After moving to a small San Francisco apartment, architect Anton Willis was sadly forced to put his fiberglass kayak into storage. Aiming to solve the problem of kayak ownership in an urban environment for himself and many others like him, Willis set off on creating a city-friendly kayak design that was sensitive to the needs of modern-day apartment storage situations.

The design sessions were kicked off after Willis found an article that described the recent advances in the age-old Japanese craft of origami. From here, he began sketching a variety of collapsible kayak designs that eventually went from 2D sketches to 3D origami paper models to over 25 full-scale prototypes that were eventually tested in various Bay Area waterways.

Finally, after months in development (and surely a few sunken prototypes), Willis launched the final, proven concept as the Oru Kayak on Kickstarter in 2012.


With the support of over 700 Kickstarter supporters, Willis was able to raise over $440,000 during the duration of the campaign – even hitting his campaign goal of $80,000 within the first few hours of launching. After the Kickstarter campaign was over, Willis put together a team and a local manufacturing facility to fulfill all of the orders and establish a sustainable brand. Today, the company is now shipping Oru Kayaks to kayakers all around the world and has sold thousands.

While the original Oru Bay Kayak was aimed at redefining how urban dwellers access the outdoors, Willis is back with a new Kickstarter campaign that aims to make adventure more portable for those in the outdoor community with the new Oru Coast and Oru Coast+ foldable kayak designs:

Inspired by traditional Arctic kayaks and designed for long days on choppy seas, the Coast Collection of kayaks takes everything that was great about the original Bay kayak – including a 10-minutes or less assembly process – and adds pro-level performance qualities to it including improved speed and handling capabilities.

SolidSmack had the chance to catch up with Willis and find out more about how he developed the original Oru Kayak, what he learned from his first Kickstarter campaign and what he thinks others can do to ensure their own Kickstarter success.

SS: Nice to meet you Anton! First – where can we find the best ice cream cone in SF and what flavor is it?

AW: Lots of controversy here- but my vote is the salted caramel at BiRite Creamery.


SS: What is your product design background? Subsequently, how did the idea for a kayak come about?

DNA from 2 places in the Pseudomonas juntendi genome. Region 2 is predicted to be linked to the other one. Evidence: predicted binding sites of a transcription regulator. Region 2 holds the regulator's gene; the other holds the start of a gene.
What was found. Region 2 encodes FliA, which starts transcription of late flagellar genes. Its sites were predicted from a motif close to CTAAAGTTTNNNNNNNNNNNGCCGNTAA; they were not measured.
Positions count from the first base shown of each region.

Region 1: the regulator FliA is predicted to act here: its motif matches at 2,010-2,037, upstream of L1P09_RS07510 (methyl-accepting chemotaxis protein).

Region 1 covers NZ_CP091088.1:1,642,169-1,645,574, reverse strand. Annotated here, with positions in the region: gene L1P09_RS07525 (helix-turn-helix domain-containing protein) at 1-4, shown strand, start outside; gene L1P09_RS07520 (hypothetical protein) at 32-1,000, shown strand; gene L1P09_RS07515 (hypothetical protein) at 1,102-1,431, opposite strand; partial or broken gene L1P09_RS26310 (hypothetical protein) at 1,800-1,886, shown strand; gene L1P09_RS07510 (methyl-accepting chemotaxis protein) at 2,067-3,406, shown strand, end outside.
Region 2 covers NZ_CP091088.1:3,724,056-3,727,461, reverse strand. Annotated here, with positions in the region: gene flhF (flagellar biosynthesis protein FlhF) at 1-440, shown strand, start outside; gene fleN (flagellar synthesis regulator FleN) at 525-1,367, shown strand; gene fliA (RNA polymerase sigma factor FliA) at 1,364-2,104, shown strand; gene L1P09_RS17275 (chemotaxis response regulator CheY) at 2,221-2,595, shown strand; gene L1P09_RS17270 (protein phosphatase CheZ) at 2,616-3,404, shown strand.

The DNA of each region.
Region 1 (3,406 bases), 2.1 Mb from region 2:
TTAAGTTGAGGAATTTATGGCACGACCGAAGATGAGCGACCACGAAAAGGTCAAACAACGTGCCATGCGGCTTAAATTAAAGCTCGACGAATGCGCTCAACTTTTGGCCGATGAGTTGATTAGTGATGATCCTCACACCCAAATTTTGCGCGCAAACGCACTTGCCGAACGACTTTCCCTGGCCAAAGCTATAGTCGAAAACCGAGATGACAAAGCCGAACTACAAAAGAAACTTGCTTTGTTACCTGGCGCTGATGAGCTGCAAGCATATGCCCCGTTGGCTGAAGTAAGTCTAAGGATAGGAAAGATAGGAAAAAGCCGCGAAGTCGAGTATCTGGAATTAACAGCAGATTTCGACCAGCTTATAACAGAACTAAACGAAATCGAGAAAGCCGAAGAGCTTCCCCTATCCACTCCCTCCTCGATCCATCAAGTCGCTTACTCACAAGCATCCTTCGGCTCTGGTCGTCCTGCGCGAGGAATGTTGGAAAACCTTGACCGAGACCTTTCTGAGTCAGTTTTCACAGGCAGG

AW: I’m an architect by training. I started designing Oru Kayaks as a hobby, after I moved to a small SF apartment and had to put my kayak in storage. At the same time I read a magazine article on origami which inspired me to start folding paper kayaks, and then full scale prototypes.

“Figure out your manufacturing and costs as soon as possible- don’t even think of launching until you’ve found a manufacturer and have hard quotes in hand.”

SS: And how did you know that there was going to be a market for the first Oru?

AW: At first I was making kayaks for fun, and would take them out with friends on weekends. A lot of strangers started asking if they were for sale and where they could get them.


SS: How did you even begin to go about designing and prototyping a foldable kayak? What tools and materials did you use?

AW: I began in a friend’s garage, using stock corrugated plastic sheets from a sign shop, and folding all the creases by hand. Later on, I joined Tech Shop, a fantastic prototyping space in San Francisco with all kinds of amazing tools, including CNC and 3d printing equipment.


SS: What were some of the challenges of manufacturing the original Oru?

AW: Too many to list! We were designing a product without any clear analogues, so every little thing needed to be figured out from scratch. Our manufacturer had previously specialized in making boxes, so building kayaks was a learning curve for everyone.


SS: How is the new design different from the original one?

AW: It’s 4 feet (1.2 meters) longer. This makes it 20-25% faster than the first model- you can really feel the difference in the water, in terms of speed, energy and efficiency. It can also store plenty of gear for long camping trips. The Coast+, our premium model, has a bunch of additional features which make it suitable for real expeditions.


SS: What do you plan on working on from here?

AW: We have a lot of plans in the works…but some of it is still top secret! I will say that we’ll continue to balance products that are simple, beginner-friendly and accessible, with those that are more high-performance and expedition-grade.


SS: Any advice for people considering their own Kickstarter campaign for a product design idea?

AW: Figure out your manufacturing and costs as soon as possible- don’t even think of launching until you’ve found a manufacturer and have hard quotes in hand. Even then, things will change daily. As far as marketing the campaign, make sure you’re telling your own story and sharing your passion- it shouldn’t feel like an advertisement for an anonymous product churned out by a giant company.

The Coast Series kayaks start at $1,775 for a limited time with various package options available at different backing tiers. With over three weeks left to go in his campaign, Willis has already raised over $120,000 with an original goal of just $40,000. Those who opt to purchase one can expect a shipment in late summer 2015.


Simon is a Brooklyn-based industrial designer and Managing Editor of EVD Media. When he finds the time to design, his focus is on helping startups develop branding and design solutions to realize their product design vision. In addition to his work at Nike and various other clients, he is the main reason anything gets done at EvD Media. He once wrestled an Alaskan alligator buzzard to the ground with his bare hands… to rescue Josh.